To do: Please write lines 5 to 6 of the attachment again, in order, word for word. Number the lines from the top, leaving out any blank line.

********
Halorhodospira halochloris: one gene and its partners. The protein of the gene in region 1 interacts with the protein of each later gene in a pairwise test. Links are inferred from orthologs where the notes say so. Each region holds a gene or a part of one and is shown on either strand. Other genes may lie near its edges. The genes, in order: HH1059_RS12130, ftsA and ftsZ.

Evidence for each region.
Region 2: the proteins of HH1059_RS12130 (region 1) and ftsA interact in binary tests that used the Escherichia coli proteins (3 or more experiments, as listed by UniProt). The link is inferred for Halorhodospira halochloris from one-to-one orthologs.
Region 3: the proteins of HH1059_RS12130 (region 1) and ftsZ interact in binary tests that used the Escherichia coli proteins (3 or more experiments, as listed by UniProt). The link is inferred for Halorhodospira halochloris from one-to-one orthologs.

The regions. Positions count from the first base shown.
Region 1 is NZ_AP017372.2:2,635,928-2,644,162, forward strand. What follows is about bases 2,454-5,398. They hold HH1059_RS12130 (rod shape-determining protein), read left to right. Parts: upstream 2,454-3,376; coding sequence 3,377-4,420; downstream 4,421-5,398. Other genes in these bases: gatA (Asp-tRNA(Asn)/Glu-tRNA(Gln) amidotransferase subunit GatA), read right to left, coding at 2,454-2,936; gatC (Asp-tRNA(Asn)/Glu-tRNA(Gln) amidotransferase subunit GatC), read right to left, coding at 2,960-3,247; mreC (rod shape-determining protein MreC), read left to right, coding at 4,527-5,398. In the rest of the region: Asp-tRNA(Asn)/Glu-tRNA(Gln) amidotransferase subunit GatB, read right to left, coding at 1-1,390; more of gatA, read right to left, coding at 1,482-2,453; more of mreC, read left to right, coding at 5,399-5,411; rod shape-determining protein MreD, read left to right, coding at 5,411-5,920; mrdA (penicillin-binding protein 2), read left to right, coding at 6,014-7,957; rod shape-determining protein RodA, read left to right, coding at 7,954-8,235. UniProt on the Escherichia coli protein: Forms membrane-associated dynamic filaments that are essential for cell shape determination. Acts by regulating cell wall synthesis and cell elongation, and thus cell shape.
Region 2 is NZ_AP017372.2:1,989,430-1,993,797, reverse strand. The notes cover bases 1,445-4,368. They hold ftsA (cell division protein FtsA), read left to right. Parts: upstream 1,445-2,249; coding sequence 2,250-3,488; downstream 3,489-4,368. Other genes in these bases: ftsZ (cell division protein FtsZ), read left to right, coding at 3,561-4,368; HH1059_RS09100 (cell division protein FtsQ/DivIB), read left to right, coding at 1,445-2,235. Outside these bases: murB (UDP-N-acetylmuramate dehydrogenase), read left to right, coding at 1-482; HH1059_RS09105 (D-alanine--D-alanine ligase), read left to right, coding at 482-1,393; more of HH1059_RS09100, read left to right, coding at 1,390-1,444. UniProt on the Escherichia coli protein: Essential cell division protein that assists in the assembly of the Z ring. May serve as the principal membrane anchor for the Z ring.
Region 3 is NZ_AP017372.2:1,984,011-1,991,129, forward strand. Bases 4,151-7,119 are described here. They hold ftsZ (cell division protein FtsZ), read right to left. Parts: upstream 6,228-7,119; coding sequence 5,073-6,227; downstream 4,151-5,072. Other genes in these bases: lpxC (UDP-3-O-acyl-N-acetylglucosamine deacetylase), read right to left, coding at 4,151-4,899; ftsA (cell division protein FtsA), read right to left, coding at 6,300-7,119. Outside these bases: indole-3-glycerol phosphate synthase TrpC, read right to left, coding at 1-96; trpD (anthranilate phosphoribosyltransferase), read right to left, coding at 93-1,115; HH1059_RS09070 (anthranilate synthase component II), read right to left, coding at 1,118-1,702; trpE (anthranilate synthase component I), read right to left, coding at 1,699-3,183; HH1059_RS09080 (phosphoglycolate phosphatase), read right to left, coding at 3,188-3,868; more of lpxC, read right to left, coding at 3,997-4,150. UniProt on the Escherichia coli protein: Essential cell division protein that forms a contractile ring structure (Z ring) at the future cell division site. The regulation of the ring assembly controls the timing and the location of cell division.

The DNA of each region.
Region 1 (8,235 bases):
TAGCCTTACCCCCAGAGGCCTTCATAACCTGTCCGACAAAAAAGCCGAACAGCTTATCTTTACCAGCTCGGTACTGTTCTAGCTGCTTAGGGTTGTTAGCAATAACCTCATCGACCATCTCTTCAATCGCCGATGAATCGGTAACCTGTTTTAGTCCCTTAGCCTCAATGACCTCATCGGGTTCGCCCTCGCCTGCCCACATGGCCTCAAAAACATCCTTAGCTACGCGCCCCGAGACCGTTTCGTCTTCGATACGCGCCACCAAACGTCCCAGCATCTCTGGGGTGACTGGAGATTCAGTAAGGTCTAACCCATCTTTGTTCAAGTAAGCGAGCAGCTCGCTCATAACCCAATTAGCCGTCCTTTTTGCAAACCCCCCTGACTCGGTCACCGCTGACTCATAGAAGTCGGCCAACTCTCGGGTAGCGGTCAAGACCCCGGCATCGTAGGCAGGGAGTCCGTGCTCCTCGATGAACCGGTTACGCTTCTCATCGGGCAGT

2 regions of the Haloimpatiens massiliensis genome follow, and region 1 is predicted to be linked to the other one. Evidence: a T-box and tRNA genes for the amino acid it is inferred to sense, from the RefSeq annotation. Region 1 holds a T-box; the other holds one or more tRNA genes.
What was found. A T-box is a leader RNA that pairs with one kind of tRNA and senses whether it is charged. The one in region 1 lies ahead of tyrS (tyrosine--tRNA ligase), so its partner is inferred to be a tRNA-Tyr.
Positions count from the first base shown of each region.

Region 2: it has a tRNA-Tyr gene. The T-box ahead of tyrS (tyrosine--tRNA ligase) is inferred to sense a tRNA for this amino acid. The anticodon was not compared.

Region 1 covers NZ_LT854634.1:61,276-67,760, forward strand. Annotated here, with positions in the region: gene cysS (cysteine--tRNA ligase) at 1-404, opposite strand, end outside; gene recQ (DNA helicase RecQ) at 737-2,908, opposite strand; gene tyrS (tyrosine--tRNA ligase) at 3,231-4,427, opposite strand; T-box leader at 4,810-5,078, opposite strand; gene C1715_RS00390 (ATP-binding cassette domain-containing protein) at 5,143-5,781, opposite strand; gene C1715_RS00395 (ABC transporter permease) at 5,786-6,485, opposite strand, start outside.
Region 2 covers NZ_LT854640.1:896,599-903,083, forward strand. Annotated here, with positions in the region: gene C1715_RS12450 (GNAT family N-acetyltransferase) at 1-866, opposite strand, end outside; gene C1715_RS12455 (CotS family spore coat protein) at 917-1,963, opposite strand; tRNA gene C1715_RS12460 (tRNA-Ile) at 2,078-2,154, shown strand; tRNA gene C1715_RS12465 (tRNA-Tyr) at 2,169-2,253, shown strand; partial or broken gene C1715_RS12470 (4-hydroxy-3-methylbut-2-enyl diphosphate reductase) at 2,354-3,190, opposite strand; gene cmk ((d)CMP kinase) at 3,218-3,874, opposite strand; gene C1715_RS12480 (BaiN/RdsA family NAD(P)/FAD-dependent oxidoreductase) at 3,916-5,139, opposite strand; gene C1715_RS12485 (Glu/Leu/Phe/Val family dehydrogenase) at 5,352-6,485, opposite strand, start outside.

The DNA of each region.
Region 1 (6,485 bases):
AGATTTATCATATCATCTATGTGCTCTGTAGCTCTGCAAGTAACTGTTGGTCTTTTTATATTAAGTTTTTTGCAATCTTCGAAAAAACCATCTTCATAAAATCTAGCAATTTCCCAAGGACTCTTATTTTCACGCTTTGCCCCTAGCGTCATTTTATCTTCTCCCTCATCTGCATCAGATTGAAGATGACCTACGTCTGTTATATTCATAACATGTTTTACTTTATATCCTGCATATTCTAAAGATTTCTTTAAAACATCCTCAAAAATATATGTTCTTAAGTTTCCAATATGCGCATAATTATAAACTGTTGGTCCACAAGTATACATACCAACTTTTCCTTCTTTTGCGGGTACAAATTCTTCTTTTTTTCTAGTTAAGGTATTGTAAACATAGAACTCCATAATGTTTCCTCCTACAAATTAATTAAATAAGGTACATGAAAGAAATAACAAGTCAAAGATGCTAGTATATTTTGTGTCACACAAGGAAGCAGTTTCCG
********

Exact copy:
The regions. Positions count from the first base shown.
Region 1 is NZ_AP017372.2:2,635,928-2,644,162, forward strand. What follows is about bases 2,454-5,398. They hold HH1059_RS12130 (rod shape-determining protein), read left to right. Parts: upstream 2,454-3,376; coding sequence 3,377-4,420; downstream 4,421-5,398. Other genes in these bases: gatA (Asp-tRNA(Asn)/Glu-tRNA(Gln) amidotransferase subunit GatA), read right to left, coding at 2,454-2,936; gatC (Asp-tRNA(Asn)/Glu-tRNA(Gln) amidotransferase subunit GatC), read right to left, coding at 2,960-3,247; mreC (rod shape-determining protein MreC), read left to right, coding at 4,527-5,398. In the rest of the region: Asp-tRNA(Asn)/Glu-tRNA(Gln) amidotransferase subunit GatB, read right to left, coding at 1-1,390; more of gatA, read right to left, coding at 1,482-2,453; more of mreC, read left to right, coding at 5,399-5,411; rod shape-determining protein MreD, read left to right, coding at 5,411-5,920; mrdA (penicillin-binding protein 2), read left to right, coding at 6,014-7,957; rod shape-determining protein RodA, read left to right, coding at 7,954-8,235. UniProt on the Escherichia coli protein: Forms membrane-associated dynamic filaments that are essential for cell shape determination. Acts by regulating cell wall synthesis and cell elongation, and thus cell shape.